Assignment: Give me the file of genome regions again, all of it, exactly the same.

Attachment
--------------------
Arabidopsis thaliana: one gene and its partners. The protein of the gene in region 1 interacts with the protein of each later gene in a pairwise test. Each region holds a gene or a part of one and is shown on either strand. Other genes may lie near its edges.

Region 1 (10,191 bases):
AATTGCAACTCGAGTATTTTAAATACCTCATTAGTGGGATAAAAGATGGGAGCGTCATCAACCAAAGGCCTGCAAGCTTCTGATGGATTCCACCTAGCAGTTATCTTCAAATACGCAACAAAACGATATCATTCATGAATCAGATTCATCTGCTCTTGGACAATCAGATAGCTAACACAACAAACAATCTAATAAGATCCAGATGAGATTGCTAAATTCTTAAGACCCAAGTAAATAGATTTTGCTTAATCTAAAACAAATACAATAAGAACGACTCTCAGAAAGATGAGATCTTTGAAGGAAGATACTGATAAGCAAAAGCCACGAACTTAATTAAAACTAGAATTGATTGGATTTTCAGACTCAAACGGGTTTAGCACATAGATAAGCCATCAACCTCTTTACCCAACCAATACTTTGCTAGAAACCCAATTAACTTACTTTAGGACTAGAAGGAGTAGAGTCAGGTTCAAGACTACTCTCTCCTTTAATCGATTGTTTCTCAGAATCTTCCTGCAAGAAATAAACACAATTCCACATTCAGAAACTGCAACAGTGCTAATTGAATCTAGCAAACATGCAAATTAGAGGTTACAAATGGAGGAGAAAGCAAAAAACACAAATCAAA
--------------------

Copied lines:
Arabidopsis thaliana: one gene and its partners. The protein of the gene in region 1 interacts with the protein of each later gene in a pairwise test. Each region holds a gene or a part of one and is shown on either strand. Other genes may lie near its edges.

Region 1 (10,191 bases):
AATTGCAACTCGAGTATTTTAAATACCTCATTAGTGGGATAAAAGATGGGAGCGTCATCAACCAAAGGCCTGCAAGCTTCTGATGGATTCCACCTAGCAGTTATCTTCAAATACGCAACAAAACGATATCATTCATGAATCAGATTCATCTGCTCTTGGACAATCAGATAGCTAACACAACAAACAATCTAATAAGATCCAGATGAGATTGCTAAATTCTTAAGACCCAAGTAAATAGATTTTGCTTAATCTAAAACAAATACAATAAGAACGACTCTCAGAAAGATGAGATCTTTGAAGGAAGATACTGATAAGCAAAAGCCACGAACTTAATTAAAACTAGAATTGATTGGATTTTCAGACTCAAACGGGTTTAGCACATAGATAAGCCATCAACCTCTTTACCCAACCAATACTTTGCTAGAAACCCAATTAACTTACTTTAGGACTAGAAGGAGTAGAGTCAGGTTCAAGACTACTCTCTCCTTTAATCGATTGTTTCTCAGAATCTTCCTGCAAGAAATAAACACAATTCCACATTCAGAAACTGCAACAGTGCTAATTGAATCTAGCAAACATGCAAATTAGAGGTTACAAATGGAGGAGAAAGCAAAAAACACAAATCAAA